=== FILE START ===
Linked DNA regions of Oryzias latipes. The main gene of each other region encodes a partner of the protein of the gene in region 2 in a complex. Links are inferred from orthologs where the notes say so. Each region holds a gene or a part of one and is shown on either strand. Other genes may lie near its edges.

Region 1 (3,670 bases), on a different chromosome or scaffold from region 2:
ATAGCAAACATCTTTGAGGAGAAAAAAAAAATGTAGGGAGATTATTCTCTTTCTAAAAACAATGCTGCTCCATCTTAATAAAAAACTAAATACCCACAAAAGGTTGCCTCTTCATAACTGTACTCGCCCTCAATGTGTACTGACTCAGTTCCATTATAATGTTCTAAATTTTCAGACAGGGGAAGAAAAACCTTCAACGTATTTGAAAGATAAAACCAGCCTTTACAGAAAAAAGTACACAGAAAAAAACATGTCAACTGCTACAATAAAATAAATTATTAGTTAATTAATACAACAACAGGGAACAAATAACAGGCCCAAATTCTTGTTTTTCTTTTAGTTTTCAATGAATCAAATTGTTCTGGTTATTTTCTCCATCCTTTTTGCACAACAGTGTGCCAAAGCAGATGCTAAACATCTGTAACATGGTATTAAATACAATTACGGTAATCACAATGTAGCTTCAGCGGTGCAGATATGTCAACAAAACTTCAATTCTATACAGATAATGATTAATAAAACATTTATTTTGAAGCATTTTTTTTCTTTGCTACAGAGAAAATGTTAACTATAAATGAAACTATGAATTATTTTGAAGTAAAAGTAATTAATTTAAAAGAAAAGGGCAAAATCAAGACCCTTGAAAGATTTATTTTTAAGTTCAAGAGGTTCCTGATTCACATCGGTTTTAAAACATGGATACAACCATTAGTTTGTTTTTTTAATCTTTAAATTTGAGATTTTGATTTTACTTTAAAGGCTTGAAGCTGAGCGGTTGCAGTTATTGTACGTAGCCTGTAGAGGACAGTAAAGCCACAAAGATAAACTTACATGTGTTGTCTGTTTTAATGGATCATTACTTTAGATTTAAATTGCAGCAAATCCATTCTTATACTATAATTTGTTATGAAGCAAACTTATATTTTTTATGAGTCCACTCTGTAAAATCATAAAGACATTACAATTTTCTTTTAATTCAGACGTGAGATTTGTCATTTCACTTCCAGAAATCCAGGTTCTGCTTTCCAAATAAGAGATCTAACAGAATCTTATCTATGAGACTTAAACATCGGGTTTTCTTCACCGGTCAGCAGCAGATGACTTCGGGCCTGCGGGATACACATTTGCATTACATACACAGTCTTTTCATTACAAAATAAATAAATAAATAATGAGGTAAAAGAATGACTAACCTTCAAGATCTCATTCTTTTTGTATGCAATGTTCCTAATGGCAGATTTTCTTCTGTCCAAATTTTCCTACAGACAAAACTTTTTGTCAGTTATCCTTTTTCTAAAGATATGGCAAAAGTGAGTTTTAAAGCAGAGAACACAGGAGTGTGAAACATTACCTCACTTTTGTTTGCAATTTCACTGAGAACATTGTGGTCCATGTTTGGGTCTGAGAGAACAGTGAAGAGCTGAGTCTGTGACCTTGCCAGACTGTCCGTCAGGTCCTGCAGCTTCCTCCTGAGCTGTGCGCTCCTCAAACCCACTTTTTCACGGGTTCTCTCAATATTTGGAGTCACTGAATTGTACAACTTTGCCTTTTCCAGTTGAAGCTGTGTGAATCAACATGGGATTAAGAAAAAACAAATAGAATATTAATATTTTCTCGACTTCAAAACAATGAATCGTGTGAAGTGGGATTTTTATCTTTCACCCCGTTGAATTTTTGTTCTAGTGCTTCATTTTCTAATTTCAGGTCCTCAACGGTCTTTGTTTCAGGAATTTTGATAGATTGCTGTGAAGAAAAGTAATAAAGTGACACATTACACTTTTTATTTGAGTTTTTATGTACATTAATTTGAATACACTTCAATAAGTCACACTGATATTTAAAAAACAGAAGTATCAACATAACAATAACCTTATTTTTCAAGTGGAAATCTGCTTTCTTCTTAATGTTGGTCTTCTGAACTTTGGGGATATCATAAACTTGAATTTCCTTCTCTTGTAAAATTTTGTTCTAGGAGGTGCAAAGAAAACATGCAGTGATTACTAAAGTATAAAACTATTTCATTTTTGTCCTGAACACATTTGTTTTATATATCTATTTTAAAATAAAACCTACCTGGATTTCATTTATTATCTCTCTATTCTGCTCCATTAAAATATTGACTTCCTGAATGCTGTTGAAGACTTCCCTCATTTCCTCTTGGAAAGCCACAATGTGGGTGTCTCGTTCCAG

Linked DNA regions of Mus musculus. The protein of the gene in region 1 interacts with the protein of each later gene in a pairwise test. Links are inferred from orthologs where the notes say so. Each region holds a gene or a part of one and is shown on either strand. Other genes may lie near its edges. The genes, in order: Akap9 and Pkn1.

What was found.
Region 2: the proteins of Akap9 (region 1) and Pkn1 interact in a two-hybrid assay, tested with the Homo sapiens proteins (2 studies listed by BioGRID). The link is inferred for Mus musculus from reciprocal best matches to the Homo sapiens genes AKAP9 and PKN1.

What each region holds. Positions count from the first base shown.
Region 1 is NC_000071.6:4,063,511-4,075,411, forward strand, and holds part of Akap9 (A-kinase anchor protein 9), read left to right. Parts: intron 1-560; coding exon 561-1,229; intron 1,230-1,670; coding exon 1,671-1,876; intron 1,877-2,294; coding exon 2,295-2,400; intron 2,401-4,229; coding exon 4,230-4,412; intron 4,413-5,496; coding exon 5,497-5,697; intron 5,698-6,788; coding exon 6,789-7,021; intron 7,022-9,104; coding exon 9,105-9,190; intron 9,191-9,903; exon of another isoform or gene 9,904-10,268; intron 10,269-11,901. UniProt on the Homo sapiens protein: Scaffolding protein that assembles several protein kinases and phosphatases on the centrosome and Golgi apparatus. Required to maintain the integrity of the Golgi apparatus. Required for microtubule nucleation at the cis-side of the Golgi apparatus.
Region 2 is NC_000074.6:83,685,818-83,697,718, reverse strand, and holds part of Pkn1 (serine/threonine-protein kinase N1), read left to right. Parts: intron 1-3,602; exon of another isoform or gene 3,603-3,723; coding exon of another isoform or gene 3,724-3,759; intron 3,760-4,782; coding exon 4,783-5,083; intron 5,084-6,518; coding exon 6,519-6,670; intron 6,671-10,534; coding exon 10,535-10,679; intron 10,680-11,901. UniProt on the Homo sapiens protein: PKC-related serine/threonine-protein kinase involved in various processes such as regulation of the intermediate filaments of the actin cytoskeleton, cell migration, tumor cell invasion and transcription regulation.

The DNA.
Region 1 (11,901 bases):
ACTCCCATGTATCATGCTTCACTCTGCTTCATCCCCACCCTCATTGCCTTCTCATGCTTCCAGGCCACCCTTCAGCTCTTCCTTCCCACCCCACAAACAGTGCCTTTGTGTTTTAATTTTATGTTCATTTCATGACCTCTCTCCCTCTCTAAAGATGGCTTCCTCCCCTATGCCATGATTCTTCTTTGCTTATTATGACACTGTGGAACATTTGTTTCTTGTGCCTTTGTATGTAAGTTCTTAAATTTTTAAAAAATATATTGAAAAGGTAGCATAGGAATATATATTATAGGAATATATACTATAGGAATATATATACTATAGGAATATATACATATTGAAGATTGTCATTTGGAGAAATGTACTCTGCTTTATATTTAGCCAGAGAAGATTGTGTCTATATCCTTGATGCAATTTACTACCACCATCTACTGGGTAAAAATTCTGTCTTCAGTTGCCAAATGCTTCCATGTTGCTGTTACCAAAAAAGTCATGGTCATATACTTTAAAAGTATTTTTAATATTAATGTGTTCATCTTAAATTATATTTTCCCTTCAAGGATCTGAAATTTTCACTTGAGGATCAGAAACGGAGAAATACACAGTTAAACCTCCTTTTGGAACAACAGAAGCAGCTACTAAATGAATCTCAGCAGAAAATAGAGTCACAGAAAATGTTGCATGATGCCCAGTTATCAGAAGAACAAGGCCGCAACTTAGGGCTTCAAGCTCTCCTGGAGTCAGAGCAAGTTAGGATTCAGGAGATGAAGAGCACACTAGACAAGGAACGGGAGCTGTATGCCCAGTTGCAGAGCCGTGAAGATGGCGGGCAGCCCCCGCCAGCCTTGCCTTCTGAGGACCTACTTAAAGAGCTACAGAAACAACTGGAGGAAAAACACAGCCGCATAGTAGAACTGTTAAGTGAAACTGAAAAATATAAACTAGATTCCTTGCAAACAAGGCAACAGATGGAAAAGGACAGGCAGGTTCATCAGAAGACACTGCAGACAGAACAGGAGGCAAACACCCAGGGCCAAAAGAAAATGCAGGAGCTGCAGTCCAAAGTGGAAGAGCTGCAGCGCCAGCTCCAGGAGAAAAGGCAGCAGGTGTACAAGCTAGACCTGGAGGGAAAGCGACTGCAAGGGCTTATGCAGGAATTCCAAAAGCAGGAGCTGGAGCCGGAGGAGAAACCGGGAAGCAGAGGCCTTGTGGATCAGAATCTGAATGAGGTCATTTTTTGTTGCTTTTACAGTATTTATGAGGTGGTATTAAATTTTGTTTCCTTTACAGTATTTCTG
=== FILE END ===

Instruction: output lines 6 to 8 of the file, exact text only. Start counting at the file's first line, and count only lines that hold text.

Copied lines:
Region 2: the proteins of Akap9 (region 1) and Pkn1 interact in a two-hybrid assay, tested with the Homo sapiens proteins (2 studies listed by BioGRID). The link is inferred for Mus musculus from reciprocal best matches to the Homo sapiens genes AKAP9 and PKN1.

What each region holds. Positions count from the first base shown.
Region 1 is NC_000071.6:4,063,511-4,075,411, forward strand, and holds part of Akap9 (A-kinase anchor protein 9), read left to right. Parts: intron 1-560; coding exon 561-1,229; intron 1,230-1,670; coding exon 1,671-1,876; intron 1,877-2,294; coding exon 2,295-2,400; intron 2,401-4,229; coding exon 4,230-4,412; intron 4,413-5,496; coding exon 5,497-5,697; intron 5,698-6,788; coding exon 6,789-7,021; intron 7,022-9,104; coding exon 9,105-9,190; intron 9,191-9,903; exon of another isoform or gene 9,904-10,268; intron 10,269-11,901. UniProt on the Homo sapiens protein: Scaffolding protein that assembles several protein kinases and phosphatases on the centrosome and Golgi apparatus. Required to maintain the integrity of the Golgi apparatus. Required for microtubule nucleation at the cis-side of the Golgi apparatus.